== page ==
Monday, June 20, 2011
Beatle Supporter Spotlight: Mona Best
I believe it's important to recognize the people who made the Beatles who and what they were. In that spirit, once in a while I'll feature someone whose role in shaping the group's career is under-appreciated. The first feature is Mona Best, the mother of Pete Best (the infamous drummer who was kicked out of the group after general misgivings about his abilities came to a head when George Martin refused to record with him).
Mona was born in India, but moved to Liverpool with her sons Pete, Rory, and Roag (allegedly the son of more-famous Beatle supporter, Neil Aspinall). A real firecracker--and all around cool mom--, she opened up the Casbah Coffee Club in her basement as a club for her sons and their friends to hang out in and listen to rock n roll. The Quarrymen (the Beatles before they were the Beatles, of course) regularly played there instead of the Cavern Club, which at that point had a jazz-only policy. The Casbah represents an unusual convergence of interests and collaboration between adults and teenagers in a world in which they were most often adversaries.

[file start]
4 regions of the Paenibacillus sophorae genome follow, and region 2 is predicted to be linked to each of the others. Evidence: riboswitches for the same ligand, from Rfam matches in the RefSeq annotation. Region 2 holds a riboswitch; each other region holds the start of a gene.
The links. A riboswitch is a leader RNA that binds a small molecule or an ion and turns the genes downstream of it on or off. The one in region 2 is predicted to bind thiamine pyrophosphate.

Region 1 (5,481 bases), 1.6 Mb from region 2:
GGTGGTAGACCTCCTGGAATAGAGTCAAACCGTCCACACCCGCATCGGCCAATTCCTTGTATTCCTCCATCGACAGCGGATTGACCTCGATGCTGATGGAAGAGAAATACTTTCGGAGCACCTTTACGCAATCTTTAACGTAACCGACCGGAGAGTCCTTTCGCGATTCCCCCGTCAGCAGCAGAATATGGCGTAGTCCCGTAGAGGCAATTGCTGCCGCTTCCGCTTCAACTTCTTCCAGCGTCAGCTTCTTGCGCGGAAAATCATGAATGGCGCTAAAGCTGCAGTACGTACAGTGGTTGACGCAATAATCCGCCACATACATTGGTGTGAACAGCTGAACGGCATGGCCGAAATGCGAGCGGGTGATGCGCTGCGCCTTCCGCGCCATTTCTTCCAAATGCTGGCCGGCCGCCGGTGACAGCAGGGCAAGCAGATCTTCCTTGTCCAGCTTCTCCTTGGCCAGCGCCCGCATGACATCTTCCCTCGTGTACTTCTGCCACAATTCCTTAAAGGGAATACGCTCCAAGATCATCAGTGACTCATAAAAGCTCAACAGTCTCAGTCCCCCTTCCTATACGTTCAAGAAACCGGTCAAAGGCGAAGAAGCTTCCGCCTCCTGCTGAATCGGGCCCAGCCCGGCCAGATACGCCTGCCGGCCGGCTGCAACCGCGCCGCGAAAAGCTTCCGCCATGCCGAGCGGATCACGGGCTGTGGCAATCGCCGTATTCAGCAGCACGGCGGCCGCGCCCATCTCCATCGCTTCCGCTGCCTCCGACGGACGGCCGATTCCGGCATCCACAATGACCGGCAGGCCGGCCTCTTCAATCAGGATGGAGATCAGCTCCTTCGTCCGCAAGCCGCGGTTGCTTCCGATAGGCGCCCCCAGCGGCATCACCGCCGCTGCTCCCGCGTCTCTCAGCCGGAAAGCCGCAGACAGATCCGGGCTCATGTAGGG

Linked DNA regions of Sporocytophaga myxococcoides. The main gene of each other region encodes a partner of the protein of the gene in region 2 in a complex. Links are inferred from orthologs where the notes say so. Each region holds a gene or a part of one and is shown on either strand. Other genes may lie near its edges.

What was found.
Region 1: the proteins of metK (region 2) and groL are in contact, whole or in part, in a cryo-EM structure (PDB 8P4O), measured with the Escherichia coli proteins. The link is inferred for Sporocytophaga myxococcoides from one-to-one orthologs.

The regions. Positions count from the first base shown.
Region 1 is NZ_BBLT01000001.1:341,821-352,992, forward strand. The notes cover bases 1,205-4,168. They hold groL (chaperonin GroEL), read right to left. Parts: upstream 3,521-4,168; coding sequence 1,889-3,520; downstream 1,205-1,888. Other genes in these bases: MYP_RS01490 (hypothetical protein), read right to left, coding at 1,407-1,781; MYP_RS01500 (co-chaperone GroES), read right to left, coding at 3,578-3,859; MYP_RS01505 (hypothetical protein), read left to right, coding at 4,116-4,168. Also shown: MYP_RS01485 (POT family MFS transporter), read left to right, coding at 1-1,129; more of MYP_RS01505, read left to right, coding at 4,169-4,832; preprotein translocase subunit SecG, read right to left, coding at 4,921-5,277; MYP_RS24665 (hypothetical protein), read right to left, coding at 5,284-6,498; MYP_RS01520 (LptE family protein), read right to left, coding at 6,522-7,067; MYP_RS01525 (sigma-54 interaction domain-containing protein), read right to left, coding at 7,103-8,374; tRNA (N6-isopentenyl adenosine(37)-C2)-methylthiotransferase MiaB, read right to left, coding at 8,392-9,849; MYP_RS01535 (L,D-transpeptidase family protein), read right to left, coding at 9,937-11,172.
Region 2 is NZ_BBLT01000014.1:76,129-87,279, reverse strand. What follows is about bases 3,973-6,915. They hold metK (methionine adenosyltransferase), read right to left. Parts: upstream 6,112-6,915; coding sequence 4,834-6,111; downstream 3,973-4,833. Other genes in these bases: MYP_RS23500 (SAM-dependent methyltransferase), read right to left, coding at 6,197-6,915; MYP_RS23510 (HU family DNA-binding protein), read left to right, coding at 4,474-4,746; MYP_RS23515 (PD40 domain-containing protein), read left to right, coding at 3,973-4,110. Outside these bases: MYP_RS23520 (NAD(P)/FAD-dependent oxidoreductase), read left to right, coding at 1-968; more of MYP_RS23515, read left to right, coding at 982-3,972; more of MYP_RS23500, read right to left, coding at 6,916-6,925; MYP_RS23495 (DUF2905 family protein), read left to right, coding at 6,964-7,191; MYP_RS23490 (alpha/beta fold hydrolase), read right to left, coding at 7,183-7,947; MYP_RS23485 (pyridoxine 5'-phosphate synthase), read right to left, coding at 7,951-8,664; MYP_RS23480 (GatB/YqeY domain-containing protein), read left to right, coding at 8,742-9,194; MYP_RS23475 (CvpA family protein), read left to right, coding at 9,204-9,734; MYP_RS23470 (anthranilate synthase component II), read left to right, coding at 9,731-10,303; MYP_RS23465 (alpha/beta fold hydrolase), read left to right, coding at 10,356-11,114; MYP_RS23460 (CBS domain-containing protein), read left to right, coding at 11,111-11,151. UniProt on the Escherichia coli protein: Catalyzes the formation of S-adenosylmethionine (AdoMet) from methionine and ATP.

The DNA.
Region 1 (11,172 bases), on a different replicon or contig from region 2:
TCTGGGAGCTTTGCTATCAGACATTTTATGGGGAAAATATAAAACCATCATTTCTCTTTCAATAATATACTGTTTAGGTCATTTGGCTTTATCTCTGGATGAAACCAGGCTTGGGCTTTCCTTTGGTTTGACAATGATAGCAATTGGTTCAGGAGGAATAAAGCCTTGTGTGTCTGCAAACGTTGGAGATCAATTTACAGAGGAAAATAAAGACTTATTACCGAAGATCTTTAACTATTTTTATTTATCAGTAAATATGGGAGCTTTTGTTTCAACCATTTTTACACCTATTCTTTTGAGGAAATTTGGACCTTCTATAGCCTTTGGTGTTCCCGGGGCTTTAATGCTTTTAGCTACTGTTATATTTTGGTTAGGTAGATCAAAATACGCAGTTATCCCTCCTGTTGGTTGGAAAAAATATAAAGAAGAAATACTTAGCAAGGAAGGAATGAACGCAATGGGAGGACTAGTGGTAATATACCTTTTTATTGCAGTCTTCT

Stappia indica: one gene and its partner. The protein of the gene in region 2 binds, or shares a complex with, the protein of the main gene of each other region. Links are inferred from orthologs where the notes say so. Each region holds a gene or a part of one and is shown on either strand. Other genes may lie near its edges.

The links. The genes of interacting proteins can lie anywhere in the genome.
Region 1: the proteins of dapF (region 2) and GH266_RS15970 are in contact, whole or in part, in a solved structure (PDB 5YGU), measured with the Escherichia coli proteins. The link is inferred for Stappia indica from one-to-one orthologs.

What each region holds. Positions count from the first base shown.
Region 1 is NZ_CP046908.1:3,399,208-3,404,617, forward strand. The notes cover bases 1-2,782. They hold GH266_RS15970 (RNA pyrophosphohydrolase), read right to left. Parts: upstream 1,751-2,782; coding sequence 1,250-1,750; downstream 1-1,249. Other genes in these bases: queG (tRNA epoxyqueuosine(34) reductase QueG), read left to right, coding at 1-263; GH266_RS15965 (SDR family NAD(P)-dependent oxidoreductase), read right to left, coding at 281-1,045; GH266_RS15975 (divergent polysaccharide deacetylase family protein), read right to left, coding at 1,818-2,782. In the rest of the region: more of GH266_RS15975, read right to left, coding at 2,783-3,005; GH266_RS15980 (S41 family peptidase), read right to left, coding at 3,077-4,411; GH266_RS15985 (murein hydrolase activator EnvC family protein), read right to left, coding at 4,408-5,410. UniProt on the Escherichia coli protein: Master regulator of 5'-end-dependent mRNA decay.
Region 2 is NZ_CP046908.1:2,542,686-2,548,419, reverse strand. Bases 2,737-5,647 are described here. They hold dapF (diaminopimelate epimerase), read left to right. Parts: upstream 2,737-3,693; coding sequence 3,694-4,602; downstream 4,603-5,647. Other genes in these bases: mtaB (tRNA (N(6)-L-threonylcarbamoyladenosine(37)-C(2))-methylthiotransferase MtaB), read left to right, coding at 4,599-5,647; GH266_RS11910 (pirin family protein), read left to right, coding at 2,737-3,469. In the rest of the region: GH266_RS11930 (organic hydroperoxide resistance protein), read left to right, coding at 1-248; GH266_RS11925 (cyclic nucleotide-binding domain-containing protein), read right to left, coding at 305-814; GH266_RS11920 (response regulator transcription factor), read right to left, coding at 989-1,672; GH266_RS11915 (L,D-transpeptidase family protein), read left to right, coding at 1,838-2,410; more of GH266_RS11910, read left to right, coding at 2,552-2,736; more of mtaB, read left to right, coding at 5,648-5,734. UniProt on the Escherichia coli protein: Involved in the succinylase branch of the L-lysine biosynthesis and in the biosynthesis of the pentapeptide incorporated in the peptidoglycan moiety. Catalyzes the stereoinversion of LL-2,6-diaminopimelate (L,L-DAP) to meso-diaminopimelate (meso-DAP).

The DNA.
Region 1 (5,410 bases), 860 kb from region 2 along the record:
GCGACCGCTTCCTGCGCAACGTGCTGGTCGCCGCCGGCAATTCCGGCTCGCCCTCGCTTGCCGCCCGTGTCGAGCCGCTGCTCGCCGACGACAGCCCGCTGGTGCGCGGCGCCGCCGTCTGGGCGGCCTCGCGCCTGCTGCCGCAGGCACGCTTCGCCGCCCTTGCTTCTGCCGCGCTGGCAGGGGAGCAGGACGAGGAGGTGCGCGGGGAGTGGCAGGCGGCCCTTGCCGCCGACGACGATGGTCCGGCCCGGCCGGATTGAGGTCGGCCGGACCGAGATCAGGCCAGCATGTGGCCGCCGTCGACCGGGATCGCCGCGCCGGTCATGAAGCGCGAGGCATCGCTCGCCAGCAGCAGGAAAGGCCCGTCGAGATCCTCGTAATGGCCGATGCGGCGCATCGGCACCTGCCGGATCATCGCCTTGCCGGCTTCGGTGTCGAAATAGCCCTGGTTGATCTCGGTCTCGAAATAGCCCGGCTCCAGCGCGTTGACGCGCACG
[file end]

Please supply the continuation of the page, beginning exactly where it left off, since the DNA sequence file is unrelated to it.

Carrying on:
The boys who would become the Beatles (and their friends and then-bandmates) left a personal touch on the Casbah. They helped Mona finish painting the walls (you can still see a silhouette of John that Cynthia painted on one of the walls). The Quarrymen had a residency at the Casbah for a while in 1959, which paid them 3 pounds a night total. Though a quarrel ended their residency prematurely, the boys (at that point the Beatles) played the last show ever at the Casbah, in 1962. In the mean time, the membership list for the Club had reached to well over 1,000.
Years later, John borrowed a few of Mona's father's war medals for the cover of Sgt. Pepper's. This is just one example of how the boys stayed in touch with people who had helped him in their early years (Klaus Voorman is another example, but that's a story for another post).